The National Rural Health Alliance (the Alliance) welcomes the inclusion of its recommendations in the report from the Senate inquiry into universal access to reproductive health care, which calls to end the postcode lottery for reproductive health care.
The report, published on 25 May 2023, incorporates input from the Alliance about rural access to reproductive health care, citing our submission and further evidence and testimony presented to the Senate Community Affairs References Committee on 28 February 2023.
The following recommendations in the report quote the Alliance:
- The committee recommends that the Australian, state, and territory governments ensure that maternity care services, including birthing services, in non-metropolitan public hospitals are available and accessible for all pregnant women at the time they require them. This is particularly important for women in rural and regional areas.
- The committee recommends that the Australian Government works with the sector to increase birthing on country initiatives and other culturally appropriate continuity of care models.
- The committee recommends that all public hospitals within Australia be equipped to provide surgical pregnancy terminations, or timely and affordable pathways to other local providers. This will improve equality of access, particularly in rural and regional areas and provide workforce development opportunities.
- The committee recommends that the Australian Government develops an implementation plan for the National Women’s Health Strategy 2020–2030 with annual reporting against key measures of success. This could include establishing a taskforce as part of the implementation plan.
The Alliance further welcomes the recognition that:
Rural and remote women are also more likely to experience domestic and family violence, and have higher rates of unplanned pregnancies, infant mortalities, and low birthweights and preterm babies … these rates also increase with remoteness—an outcome which was thought to be associated with poorer access to health services.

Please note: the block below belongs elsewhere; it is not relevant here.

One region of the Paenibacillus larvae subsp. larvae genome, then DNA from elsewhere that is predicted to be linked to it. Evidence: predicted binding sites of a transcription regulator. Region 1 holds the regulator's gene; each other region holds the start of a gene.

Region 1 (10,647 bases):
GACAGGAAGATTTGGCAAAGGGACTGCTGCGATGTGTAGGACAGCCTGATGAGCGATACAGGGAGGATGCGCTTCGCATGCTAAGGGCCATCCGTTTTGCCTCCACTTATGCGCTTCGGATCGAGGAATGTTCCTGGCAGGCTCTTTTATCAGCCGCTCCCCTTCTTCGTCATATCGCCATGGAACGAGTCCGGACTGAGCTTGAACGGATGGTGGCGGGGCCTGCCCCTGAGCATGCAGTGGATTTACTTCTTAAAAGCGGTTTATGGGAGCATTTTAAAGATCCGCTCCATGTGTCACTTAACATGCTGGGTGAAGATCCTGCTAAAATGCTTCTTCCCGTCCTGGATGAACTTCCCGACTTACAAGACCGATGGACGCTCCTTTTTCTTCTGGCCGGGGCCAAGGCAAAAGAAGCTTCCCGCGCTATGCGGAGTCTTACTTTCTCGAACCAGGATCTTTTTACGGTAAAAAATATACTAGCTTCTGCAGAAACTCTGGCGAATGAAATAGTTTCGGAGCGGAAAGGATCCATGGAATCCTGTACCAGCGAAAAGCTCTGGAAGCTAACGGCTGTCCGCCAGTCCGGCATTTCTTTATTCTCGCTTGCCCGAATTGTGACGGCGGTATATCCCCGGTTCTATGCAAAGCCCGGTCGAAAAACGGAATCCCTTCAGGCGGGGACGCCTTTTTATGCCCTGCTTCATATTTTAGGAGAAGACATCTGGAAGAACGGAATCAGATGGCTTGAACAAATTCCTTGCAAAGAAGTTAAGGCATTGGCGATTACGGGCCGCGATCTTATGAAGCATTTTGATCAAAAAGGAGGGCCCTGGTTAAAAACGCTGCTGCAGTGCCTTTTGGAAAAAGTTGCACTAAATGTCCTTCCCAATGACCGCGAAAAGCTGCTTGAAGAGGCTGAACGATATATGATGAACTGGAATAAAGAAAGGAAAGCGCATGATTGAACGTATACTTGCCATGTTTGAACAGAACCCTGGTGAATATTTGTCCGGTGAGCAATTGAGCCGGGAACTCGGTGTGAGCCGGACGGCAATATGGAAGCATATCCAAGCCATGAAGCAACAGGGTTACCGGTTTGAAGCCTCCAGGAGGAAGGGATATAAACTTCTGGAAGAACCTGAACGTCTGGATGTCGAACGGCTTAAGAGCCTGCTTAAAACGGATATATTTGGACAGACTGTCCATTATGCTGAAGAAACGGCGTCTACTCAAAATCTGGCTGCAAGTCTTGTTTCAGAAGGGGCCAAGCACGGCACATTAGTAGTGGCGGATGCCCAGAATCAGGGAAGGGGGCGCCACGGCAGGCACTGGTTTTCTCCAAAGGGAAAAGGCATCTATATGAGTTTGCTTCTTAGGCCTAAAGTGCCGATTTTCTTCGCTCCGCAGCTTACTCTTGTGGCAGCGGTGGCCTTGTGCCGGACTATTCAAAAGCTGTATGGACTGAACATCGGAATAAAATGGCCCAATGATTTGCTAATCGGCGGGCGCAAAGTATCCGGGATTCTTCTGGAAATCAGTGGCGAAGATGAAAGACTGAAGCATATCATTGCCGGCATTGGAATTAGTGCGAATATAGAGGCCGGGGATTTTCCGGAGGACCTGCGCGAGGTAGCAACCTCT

“We also welcome the committee recognising the difficulties faced in accessing the continuum of sexual and reproductive health care in rural, regional and remote areas of Australia, including maternity care, contraceptives and termination of pregnancy,” said Alliance Chief Executive Susi Tegen.
“We are pleased that the committee has recognised cost as a barrier to accessing contraceptive care and inadequate remuneration of health professionals as a barrier to providing contraceptive care, especially in rural, regional and remote locations.
“It also recognises the need for enhanced training and professional support of health professionals in sexual and reproductive health care and the need to support all members of the healthcare team to work to their full scope of practice in sexual and reproductive health care.
“The report supports the provision of Birthing on Country maternity services for Aboriginal and Torres Strait Islander women.
“We welcome the recognition of the importance of developing specific strategies to support the needs of Aboriginal and Torres Strait Islander women, women with a disability, people who identify as LGBTIQ+ and women from a CALD background, as well as the importance of developing a tangible implementation plan for the National Women’s Health Strategy 2020–2030, which is also reported against,” said Ms Tegen.
“It is imperative to have this focus on the needs of rural, regional and remote women and girls,” she added.